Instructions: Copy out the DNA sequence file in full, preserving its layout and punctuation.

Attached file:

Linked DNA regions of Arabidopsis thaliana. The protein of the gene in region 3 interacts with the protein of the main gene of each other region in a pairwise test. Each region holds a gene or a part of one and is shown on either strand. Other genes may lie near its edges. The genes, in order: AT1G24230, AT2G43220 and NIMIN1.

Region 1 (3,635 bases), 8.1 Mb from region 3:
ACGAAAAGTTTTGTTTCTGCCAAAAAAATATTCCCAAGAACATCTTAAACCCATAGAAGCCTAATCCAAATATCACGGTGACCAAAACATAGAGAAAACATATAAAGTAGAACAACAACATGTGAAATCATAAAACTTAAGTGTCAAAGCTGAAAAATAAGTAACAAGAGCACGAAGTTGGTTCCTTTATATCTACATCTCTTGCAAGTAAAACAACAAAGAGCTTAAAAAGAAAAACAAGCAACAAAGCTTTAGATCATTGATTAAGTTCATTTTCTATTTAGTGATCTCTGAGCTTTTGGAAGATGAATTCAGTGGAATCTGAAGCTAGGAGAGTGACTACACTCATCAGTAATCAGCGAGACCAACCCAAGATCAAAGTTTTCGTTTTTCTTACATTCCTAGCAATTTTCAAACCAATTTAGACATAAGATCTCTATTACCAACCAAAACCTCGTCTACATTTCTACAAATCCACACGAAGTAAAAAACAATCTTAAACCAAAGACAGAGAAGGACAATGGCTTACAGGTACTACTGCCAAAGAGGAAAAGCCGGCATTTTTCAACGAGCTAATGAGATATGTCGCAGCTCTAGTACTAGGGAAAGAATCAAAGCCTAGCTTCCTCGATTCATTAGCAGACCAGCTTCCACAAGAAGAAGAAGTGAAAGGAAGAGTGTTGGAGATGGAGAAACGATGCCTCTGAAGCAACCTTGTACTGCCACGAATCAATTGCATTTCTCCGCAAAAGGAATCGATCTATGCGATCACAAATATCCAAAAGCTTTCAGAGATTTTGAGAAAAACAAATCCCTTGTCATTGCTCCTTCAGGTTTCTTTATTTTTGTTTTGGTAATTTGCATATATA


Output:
Linked DNA regions of Arabidopsis thaliana. The protein of the gene in region 3 interacts with the protein of the main gene of each other region in a pairwise test. Each region holds a gene or a part of one and is shown on either strand. Other genes may lie near its edges. The genes, in order: AT1G24230, AT2G43220 and NIMIN1.

Region 1 (3,635 bases), 8.1 Mb from region 3:
ACGAAAAGTTTTGTTTCTGCCAAAAAAATATTCCCAAGAACATCTTAAACCCATAGAAGCCTAATCCAAATATCACGGTGACCAAAACATAGAGAAAACATATAAAGTAGAACAACAACATGTGAAATCATAAAACTTAAGTGTCAAAGCTGAAAAATAAGTAACAAGAGCACGAAGTTGGTTCCTTTATATCTACATCTCTTGCAAGTAAAACAACAAAGAGCTTAAAAAGAAAAACAAGCAACAAAGCTTTAGATCATTGATTAAGTTCATTTTCTATTTAGTGATCTCTGAGCTTTTGGAAGATGAATTCAGTGGAATCTGAAGCTAGGAGAGTGACTACACTCATCAGTAATCAGCGAGACCAACCCAAGATCAAAGTTTTCGTTTTTCTTACATTCCTAGCAATTTTCAAACCAATTTAGACATAAGATCTCTATTACCAACCAAAACCTCGTCTACATTTCTACAAATCCACACGAAGTAAAAAACAATCTTAAACCAAAGACAGAGAAGGACAATGGCTTACAGGTACTACTGCCAAAGAGGAAAAGCCGGCATTTTTCAACGAGCTAATGAGATATGTCGCAGCTCTAGTACTAGGGAAAGAATCAAAGCCTAGCTTCCTCGATTCATTAGCAGACCAGCTTCCACAAGAAGAAGAAGTGAAAGGAAGAGTGTTGGAGATGGAGAAACGATGCCTCTGAAGCAACCTTGTACTGCCACGAATCAATTGCATTTCTCCGCAAAAGGAATCGATCTATGCGATCACAAATATCCAAAAGCTTTCAGAGATTTTGAGAAAAACAAATCCCTTGTCATTGCTCCTTCAGGTTTCTTTATTTTTGTTTTGGTAATTTGCATATATA